by James Leonard
Some folks can't stand the sound of fingernails on blackboards. Others can't stand the sound of breaking glass. Me, I can't stand the sound of the music of Franz Liszt. Take away its superhuman difficulty and extraordinary charisma, and what have you got? Music with more effects than causes, with more notes than meaning, with more sensibility than sense. It's music of incandescent banality, superficial profundity, and bone-deep vulgarity. It's music that, despite the best efforts of superhuman virtuosos with extraordinary charisma, hangs like a dead duck from the neck of Romantic music.
So when I say I wasn't looking forward to an all-Liszt recital, I mean I really wasn't looking forward to an all-Liszt recital. But what could I do? The pianist was a friend, and while I'd heard his disc and it was bloody staggering I'd never heard him live. I figured I'd check out the first half and leave at intermission. Forty-five minutes of Liszt would be more than enough for me.
Instead I stayed through the whole concert, because Joel Hastings's all-Liszt recital was absolutely stunning from the first note to the last. Hastings is a superhuman virtuoso with a massive sound and monumental technique. Hastings has extraordinary charisma that commands complete attention. But best of all, Hastings is a real musician, and his musicality makes an audience pay attention not to him but to the music he's playing.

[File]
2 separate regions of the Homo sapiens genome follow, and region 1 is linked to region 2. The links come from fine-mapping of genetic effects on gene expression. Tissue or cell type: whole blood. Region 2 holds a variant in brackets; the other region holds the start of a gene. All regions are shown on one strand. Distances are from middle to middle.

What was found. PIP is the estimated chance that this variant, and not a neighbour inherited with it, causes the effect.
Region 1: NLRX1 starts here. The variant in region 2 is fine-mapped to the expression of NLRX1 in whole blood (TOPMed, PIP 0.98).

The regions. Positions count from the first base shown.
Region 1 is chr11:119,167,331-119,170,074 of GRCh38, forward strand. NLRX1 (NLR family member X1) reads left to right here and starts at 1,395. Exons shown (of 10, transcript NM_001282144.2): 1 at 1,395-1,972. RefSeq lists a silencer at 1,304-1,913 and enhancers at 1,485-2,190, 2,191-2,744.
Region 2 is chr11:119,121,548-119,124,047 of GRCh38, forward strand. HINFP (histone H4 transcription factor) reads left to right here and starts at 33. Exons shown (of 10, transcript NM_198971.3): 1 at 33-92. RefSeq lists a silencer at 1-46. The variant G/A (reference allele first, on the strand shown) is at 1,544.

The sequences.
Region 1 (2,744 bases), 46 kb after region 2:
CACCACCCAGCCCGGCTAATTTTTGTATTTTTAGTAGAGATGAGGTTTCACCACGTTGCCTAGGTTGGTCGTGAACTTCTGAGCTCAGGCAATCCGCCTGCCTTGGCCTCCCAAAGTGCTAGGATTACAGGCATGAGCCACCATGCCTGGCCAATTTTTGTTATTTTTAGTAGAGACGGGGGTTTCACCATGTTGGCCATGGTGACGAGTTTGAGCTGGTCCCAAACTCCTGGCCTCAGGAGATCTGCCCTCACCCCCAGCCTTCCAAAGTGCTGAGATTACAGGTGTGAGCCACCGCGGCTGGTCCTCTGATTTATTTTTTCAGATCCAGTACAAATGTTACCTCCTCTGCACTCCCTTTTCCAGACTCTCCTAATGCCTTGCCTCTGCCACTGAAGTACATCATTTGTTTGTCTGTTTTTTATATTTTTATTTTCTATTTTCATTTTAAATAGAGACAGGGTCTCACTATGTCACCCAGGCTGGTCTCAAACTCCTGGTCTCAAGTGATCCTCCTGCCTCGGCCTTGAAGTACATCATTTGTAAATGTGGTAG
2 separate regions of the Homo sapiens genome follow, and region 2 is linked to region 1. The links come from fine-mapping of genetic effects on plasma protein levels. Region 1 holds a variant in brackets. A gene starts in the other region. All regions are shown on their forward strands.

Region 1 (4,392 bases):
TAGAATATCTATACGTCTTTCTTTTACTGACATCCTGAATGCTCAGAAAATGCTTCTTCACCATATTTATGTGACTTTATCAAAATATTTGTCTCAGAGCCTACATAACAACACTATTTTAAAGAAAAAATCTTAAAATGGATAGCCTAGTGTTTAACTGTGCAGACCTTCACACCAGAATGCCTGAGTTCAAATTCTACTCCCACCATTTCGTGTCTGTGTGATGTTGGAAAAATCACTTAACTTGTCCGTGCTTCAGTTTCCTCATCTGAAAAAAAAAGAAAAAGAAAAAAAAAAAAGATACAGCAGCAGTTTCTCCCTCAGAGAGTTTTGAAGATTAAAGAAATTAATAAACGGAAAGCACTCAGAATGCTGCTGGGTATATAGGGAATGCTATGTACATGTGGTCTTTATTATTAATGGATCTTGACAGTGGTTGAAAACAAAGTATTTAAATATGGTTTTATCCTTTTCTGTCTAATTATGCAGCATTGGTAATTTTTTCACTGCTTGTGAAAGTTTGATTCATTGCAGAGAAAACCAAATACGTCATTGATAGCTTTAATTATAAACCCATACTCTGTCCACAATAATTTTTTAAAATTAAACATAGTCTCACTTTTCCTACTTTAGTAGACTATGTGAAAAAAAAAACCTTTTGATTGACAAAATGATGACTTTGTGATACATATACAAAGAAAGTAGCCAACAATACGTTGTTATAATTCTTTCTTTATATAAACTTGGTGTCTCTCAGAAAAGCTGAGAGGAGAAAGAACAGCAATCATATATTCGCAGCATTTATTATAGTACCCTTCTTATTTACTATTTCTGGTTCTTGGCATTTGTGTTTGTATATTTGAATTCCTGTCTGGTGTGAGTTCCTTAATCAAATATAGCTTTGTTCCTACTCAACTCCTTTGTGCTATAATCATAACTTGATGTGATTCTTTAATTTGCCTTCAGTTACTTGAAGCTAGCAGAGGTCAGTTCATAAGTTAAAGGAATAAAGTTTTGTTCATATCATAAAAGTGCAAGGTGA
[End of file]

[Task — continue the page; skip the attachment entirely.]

But who'd have thought it could work even when the music he's playing was by Liszt? Fortunately the whole recital was made up of Liszt's arrangements, fantasies, paraphrases, potpourris, and what-have-yous of other composers' works. At least in the case of operas by Handel and Wagner and songs by Schumann and Schubert, the originals are first rate, and, as if in acknowledgment, Liszt stays pretty close to them. Of course, in the case of operas by Donizetti, Tchaikovsky, and, to a lesser extent, Verdi, the originals are less than first-rate and
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